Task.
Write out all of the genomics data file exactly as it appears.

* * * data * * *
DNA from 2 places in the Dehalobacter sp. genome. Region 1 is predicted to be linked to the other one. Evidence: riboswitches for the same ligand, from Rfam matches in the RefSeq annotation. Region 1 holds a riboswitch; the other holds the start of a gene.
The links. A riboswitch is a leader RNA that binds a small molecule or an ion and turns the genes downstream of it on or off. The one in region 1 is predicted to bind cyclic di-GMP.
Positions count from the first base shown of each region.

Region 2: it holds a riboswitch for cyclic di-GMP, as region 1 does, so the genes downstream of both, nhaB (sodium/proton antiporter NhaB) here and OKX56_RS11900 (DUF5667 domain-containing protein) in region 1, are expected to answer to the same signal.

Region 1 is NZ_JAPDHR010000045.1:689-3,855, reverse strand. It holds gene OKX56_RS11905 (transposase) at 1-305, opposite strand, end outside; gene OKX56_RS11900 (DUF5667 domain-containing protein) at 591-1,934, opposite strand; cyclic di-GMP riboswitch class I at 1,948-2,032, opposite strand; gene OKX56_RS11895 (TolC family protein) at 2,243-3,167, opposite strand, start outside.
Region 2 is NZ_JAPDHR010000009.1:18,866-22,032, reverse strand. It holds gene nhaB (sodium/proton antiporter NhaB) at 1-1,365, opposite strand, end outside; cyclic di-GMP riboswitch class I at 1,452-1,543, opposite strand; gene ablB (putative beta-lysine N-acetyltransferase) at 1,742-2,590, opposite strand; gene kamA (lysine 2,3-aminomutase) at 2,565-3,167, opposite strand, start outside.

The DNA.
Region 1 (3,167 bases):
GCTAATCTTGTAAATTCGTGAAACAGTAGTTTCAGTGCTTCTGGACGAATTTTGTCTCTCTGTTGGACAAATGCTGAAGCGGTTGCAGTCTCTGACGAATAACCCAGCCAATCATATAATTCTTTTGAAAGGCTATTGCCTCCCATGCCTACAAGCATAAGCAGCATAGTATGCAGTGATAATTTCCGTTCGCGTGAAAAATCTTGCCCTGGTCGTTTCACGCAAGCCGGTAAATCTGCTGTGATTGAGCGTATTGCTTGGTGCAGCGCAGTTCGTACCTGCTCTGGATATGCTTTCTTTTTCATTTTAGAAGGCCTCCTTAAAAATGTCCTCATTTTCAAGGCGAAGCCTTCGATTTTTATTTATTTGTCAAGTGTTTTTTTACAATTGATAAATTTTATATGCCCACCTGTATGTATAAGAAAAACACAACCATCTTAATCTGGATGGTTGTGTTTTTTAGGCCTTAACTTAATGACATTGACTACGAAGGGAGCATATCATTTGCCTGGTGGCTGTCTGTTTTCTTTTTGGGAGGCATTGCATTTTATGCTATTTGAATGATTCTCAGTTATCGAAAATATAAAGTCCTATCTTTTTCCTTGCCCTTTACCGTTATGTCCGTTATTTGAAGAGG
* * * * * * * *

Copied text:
DNA from 2 places in the Dehalobacter sp. genome. Region 1 is predicted to be linked to the other one. Evidence: riboswitches for the same ligand, from Rfam matches in the RefSeq annotation. Region 1 holds a riboswitch; the other holds the start of a gene.
The links. A riboswitch is a leader RNA that binds a small molecule or an ion and turns the genes downstream of it on or off. The one in region 1 is predicted to bind cyclic di-GMP.
Positions count from the first base shown of each region.

Region 2: it holds a riboswitch for cyclic di-GMP, as region 1 does, so the genes downstream of both, nhaB (sodium/proton antiporter NhaB) here and OKX56_RS11900 (DUF5667 domain-containing protein) in region 1, are expected to answer to the same signal.

Region 1 is NZ_JAPDHR010000045.1:689-3,855, reverse strand. It holds gene OKX56_RS11905 (transposase) at 1-305, opposite strand, end outside; gene OKX56_RS11900 (DUF5667 domain-containing protein) at 591-1,934, opposite strand; cyclic di-GMP riboswitch class I at 1,948-2,032, opposite strand; gene OKX56_RS11895 (TolC family protein) at 2,243-3,167, opposite strand, start outside.
Region 2 is NZ_JAPDHR010000009.1:18,866-22,032, reverse strand. It holds gene nhaB (sodium/proton antiporter NhaB) at 1-1,365, opposite strand, end outside; cyclic di-GMP riboswitch class I at 1,452-1,543, opposite strand; gene ablB (putative beta-lysine N-acetyltransferase) at 1,742-2,590, opposite strand; gene kamA (lysine 2,3-aminomutase) at 2,565-3,167, opposite strand, start outside.

The DNA.
Region 1 (3,167 bases):
GCTAATCTTGTAAATTCGTGAAACAGTAGTTTCAGTGCTTCTGGACGAATTTTGTCTCTCTGTTGGACAAATGCTGAAGCGGTTGCAGTCTCTGACGAATAACCCAGCCAATCATATAATTCTTTTGAAAGGCTATTGCCTCCCATGCCTACAAGCATAAGCAGCATAGTATGCAGTGATAATTTCCGTTCGCGTGAAAAATCTTGCCCTGGTCGTTTCACGCAAGCCGGTAAATCTGCTGTGATTGAGCGTATTGCTTGGTGCAGCGCAGTTCGTACCTGCTCTGGATATGCTTTCTTTTTCATTTTAGAAGGCCTCCTTAAAAATGTCCTCATTTTCAAGGCGAAGCCTTCGATTTTTATTTATTTGTCAAGTGTTTTTTTACAATTGATAAATTTTATATGCCCACCTGTATGTATAAGAAAAACACAACCATCTTAATCTGGATGGTTGTGTTTTTTAGGCCTTAACTTAATGACATTGACTACGAAGGGAGCATATCATTTGCCTGGTGGCTGTCTGTTTTCTTTTTGGGAGGCATTGCATTTTATGCTATTTGAATGATTCTCAGTTATCGAAAATATAAAGTCCTATCTTTTTCCTTGCCCTTTACCGTTATGTCCGTTATTTGAAGAGG